Seven observations from COVID tax season

Many of us tax professionals are wrapping up the most challenging tax season of our lives. I’m pretty well on pace to finish early for the deadline on the 15th so I paused to write a few short reflections:

  1. At least one client won’t file taxes this year primarily due to depression. A few others haven’t responded at all; I don’t even know if they are alive. That’s disturbing becasue we used to communicate fairly regularly.
  2. Another has lost mental competency and should be considered as senile, IMO, but hell, I’m only the accountant. There’s nothing I can really do (or am motivated to do) immediately. I’ll probably initiate a conversation about custodianship when the opportunity comes up. It’s a delicate situation.
  3. A few skipped the financial planning component we usually do together and filed their own taxes. I feel like that’s a mistake but obviously I’m biased and conflicted in that viewpoint. I don’t know the motivation. But if they don’t see value in our work then I’ll believe them at face value.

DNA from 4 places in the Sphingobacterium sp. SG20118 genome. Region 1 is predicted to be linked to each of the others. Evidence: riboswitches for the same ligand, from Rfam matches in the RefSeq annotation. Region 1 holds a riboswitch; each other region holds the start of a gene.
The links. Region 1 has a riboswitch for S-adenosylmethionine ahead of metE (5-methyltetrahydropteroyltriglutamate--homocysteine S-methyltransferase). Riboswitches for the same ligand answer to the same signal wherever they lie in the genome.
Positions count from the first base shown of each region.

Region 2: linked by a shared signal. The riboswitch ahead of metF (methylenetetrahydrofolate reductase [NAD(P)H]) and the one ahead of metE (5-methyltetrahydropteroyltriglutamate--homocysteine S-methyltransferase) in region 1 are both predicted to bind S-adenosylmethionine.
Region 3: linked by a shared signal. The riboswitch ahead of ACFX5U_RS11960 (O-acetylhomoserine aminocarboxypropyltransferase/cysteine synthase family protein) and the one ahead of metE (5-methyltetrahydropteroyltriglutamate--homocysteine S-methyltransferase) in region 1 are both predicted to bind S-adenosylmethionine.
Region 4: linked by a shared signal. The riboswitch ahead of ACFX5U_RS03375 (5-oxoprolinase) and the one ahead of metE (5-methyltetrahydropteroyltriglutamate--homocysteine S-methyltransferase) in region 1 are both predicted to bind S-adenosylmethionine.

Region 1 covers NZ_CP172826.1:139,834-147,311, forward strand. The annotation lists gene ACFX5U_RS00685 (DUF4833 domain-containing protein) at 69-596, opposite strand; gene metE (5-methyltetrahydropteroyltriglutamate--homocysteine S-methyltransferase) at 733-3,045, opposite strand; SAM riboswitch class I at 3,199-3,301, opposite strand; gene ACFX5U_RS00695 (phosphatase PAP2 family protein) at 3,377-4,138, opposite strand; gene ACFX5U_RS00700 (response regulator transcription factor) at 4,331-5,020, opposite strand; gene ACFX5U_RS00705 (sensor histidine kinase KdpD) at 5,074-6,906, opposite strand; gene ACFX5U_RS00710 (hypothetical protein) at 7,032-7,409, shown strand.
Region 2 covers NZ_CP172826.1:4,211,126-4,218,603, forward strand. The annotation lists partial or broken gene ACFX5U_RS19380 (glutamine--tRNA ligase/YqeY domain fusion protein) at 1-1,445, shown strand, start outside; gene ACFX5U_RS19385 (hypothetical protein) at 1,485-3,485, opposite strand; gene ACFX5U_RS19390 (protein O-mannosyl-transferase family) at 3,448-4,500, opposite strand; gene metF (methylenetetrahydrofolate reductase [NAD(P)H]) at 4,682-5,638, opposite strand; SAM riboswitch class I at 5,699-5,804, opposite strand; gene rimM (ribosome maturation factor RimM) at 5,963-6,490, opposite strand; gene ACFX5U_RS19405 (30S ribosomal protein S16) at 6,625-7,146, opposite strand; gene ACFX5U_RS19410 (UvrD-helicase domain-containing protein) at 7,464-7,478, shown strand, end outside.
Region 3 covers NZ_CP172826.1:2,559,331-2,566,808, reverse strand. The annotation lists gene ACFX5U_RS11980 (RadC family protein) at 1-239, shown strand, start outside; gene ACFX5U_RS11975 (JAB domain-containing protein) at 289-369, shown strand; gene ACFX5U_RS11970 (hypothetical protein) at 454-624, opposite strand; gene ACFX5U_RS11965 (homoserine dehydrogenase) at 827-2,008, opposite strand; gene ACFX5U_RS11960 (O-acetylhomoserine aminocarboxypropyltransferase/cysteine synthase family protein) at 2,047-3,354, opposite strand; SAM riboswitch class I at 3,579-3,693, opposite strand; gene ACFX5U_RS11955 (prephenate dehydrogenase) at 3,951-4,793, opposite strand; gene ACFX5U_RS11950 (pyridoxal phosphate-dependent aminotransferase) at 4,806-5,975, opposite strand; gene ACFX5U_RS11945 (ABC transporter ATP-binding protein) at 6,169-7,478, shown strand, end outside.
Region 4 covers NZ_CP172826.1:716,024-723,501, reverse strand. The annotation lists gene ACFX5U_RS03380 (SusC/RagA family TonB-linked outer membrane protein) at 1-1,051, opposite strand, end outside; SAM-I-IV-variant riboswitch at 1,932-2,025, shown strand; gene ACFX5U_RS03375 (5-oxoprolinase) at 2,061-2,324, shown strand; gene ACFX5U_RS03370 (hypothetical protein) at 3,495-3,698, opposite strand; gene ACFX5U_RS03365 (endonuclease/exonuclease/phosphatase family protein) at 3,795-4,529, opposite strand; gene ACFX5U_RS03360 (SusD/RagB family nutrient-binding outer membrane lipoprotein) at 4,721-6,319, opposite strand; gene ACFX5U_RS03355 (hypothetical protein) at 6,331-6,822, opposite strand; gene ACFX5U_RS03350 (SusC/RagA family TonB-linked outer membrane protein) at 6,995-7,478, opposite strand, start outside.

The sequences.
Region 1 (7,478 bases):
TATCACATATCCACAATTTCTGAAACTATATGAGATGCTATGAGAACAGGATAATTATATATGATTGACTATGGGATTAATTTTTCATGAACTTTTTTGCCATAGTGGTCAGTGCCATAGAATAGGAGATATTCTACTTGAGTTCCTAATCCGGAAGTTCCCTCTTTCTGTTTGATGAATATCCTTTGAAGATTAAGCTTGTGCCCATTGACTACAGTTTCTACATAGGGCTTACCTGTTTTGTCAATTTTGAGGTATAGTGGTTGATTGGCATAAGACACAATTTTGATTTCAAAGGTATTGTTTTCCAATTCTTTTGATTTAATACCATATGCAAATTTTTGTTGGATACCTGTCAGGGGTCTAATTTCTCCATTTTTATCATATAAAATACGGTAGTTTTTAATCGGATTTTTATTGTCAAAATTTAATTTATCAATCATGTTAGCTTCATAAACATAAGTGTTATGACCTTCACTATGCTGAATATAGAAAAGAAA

4. One tax return I had to do almost entirely on estimates based on COVID-related issues.
  5. A couple of new entrepreneur clients reminded me once again that new business owners don’t know the difference between business accounting and tax preparation and that it falls on me to handle this education and explain the consequences of not distinguishing the two.
  6. I had fewer new tax preparation clients this tax season then ever before. Overall number and revenues are down. That might be offset by investment and financial planning work which tends to be a multi-year engagement for me. Looking back it’s becasue I didn’t market this service.
  7. Clients’ overall collective tax results and effective tax rates were pretty much unchanged from 2018 to 2019.